“The beginning students want to do a good job, but lacking any coherent sense of the overall task he judges his performance mainly by how well he follows learned rules. After he acquires more than just a few rules, the exercise of his skill require so much concentration that his capacity to talk or listen to advice is severely limited. Like the training wheels on a child's first bicycle, these first rules allow the accumulation of experience, but soon they must be put aside to proceed.” (p.22)
the novice can coping the real situation.
examples: (1) a dog owner's ability of recognizing his dog's different bark; (2) automobile driver learned engine sounds listening when to shift gears. (3) the student nurse learns from experience how to distinguish the breathing sounds that indicate pulmonary edema form those suggesting pneumonia. (4) marketing decision maker learns not by rule but by experience how to access his company's competence in the manufacture of a new product, which becomes a factor in his decision-making.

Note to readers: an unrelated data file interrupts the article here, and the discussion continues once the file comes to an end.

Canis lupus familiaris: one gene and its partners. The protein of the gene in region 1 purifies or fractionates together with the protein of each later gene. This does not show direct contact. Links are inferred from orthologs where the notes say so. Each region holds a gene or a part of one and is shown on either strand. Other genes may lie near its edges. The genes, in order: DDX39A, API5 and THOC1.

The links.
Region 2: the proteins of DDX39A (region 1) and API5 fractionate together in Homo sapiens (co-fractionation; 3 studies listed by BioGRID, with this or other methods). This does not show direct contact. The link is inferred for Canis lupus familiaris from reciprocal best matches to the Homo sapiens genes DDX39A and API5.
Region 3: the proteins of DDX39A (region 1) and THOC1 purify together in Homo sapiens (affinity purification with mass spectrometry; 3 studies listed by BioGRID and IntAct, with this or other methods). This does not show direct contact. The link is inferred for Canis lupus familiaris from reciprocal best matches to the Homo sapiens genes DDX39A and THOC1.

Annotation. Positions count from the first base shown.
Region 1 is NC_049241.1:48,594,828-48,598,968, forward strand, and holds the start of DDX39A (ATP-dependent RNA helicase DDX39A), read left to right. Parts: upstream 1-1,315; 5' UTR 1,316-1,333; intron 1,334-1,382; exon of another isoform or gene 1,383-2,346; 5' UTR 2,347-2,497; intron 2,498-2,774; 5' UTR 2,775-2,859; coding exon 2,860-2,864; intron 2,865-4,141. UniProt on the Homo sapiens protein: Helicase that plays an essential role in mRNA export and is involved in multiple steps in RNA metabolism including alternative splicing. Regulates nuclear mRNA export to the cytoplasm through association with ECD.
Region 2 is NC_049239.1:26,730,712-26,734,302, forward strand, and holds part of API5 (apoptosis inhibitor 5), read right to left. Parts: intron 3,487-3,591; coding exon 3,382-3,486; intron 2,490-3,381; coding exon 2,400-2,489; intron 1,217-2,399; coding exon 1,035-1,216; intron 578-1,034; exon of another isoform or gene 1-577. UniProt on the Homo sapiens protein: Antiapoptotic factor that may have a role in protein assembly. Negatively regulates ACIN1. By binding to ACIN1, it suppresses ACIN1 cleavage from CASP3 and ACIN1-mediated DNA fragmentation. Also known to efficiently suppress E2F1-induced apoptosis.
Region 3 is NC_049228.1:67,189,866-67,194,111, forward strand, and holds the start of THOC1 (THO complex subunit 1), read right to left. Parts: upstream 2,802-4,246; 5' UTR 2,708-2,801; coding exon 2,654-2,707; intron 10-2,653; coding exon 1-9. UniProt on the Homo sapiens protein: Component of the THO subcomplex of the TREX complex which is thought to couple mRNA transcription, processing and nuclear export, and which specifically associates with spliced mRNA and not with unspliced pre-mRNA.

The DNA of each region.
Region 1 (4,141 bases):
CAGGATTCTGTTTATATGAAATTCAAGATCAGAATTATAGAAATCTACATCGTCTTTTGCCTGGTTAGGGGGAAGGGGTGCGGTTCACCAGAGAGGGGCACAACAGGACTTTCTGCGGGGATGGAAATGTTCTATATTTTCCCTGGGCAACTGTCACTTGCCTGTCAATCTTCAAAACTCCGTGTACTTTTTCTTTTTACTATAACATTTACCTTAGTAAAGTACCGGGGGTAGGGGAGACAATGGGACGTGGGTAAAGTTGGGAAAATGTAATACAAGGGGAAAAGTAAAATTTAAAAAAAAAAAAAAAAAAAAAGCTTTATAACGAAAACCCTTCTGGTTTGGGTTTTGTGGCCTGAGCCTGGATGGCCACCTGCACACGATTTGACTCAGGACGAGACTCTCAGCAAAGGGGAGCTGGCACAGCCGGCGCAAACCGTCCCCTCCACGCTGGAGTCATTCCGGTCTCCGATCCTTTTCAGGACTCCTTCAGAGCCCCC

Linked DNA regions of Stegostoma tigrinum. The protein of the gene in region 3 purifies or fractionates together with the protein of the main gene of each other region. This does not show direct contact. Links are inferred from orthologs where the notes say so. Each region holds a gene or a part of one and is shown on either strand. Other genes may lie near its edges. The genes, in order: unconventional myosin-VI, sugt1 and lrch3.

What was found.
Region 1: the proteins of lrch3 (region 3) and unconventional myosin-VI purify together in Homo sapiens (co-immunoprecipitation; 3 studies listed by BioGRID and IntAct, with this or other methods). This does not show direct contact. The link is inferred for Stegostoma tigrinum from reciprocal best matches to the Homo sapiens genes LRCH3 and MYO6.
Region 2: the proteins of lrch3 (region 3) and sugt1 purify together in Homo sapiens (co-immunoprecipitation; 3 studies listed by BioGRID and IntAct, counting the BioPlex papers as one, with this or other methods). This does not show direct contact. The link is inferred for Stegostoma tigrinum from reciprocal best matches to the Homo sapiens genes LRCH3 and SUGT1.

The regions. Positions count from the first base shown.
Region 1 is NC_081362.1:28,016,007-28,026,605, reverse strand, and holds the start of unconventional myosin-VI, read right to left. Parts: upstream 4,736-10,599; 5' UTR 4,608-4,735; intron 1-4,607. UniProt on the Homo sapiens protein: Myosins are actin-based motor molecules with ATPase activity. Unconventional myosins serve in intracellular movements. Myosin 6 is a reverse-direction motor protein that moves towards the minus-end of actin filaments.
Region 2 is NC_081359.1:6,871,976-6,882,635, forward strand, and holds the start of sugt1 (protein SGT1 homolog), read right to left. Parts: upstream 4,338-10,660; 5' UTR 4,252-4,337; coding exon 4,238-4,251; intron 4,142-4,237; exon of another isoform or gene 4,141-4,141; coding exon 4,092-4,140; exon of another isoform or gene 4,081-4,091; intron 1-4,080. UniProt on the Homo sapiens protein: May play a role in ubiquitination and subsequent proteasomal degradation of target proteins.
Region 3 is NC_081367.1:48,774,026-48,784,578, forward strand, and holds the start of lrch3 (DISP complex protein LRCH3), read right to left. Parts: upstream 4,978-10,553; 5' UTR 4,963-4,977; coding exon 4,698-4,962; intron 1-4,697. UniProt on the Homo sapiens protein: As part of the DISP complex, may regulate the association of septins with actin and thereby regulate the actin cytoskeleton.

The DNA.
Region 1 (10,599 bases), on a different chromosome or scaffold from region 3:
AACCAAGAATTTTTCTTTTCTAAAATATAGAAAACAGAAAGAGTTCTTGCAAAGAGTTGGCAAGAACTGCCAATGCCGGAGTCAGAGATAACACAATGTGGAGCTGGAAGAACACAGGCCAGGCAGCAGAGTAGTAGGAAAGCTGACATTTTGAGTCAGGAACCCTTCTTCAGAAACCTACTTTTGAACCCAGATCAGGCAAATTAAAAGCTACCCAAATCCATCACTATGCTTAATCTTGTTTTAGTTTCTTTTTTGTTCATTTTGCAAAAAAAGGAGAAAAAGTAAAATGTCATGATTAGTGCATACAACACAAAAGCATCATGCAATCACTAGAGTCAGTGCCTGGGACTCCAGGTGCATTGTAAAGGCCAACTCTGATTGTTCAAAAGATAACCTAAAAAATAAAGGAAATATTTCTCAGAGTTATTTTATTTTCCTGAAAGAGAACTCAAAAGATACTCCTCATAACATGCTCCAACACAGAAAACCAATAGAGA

“With more experience, the number of recognizable context-free and situational elements present in real-world circumstance eventually becomes overwhelming.”
“In general, a competent performer with a goal in mind sees a situation as a set of facts. The importance of the facts may depend on the presence of other factor. He has learned that when a situation has a particular constellation of those element a certain conclusion should be drawn, decision made, or expectation investigated.”(p.24)
“Choosing a plan is no simple matter for the competent individual. There is no objective procedure like the novice's context free feature recognition. And while the advanced beginner can get along without recognizing and using a particular situational element until a sufficient number of examples renders identification easy and sure, to perform at the competent level requires choosing an organizing plan. Furthermore, the choice crucially affects behavior in a way that one particular situational element rarely does.”
- “When cognitive scientists, psychologists, and others who think about thinking speak of 'problem-solving' they have in mind the thought processes that characterize competence.”